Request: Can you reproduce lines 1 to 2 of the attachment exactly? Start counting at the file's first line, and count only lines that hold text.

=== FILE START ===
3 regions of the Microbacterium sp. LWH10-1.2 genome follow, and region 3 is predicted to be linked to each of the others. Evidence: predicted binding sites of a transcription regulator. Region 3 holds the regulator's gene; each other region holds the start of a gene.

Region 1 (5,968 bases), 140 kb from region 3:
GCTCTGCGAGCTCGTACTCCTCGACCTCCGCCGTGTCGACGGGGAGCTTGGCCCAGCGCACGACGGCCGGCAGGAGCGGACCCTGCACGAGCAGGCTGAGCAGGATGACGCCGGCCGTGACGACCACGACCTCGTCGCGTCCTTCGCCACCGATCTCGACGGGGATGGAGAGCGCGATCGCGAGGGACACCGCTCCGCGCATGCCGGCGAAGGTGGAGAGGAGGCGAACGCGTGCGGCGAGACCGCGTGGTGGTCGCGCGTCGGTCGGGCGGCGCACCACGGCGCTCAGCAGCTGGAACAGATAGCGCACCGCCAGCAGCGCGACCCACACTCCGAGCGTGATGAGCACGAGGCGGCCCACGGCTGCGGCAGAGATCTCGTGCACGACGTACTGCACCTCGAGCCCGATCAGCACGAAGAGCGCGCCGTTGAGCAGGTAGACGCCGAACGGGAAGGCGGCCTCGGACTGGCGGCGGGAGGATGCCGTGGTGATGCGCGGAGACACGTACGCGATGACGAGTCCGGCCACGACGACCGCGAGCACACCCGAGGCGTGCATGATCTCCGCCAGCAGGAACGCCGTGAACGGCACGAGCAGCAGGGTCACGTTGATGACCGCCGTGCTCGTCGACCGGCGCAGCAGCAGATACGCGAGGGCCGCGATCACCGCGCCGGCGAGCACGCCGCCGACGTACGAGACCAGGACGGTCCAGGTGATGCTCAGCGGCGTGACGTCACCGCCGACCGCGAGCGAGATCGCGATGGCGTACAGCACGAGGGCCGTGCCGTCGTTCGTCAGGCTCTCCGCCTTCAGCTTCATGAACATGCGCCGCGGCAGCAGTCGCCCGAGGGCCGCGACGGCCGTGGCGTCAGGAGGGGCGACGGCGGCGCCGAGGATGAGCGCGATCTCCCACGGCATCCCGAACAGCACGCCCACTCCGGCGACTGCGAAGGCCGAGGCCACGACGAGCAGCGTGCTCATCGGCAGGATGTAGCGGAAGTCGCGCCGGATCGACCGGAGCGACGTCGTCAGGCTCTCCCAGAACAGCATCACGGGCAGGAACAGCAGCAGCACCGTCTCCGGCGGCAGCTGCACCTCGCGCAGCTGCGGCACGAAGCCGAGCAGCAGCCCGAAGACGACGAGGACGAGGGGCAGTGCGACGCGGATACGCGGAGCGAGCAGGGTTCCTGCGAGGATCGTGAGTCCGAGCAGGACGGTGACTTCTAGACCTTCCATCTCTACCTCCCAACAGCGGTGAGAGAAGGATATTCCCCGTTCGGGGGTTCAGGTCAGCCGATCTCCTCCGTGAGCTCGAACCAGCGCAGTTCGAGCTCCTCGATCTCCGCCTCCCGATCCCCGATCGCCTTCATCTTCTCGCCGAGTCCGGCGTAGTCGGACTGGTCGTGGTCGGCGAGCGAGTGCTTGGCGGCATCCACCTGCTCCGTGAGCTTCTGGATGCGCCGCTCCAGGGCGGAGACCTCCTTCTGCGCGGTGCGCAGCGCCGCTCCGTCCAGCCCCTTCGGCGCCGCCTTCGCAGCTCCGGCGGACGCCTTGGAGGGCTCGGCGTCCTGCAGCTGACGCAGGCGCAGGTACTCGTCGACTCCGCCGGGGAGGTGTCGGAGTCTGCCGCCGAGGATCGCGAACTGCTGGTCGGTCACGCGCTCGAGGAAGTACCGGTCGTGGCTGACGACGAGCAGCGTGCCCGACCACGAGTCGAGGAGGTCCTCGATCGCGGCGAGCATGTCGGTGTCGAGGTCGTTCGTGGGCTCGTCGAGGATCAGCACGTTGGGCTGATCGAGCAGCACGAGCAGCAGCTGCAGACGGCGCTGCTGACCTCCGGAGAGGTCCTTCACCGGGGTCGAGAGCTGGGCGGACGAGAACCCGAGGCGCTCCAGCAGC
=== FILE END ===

3 regions of the Microbacterium sp. LWH10-1.2 genome follow, and region 3 is predicted to be linked to each of the others. Evidence: predicted binding sites of a transcription regulator. Region 3 holds the regulator's gene; each other region holds the start of a gene.

Region 1 (5,968 bases), 140 kb from region 3: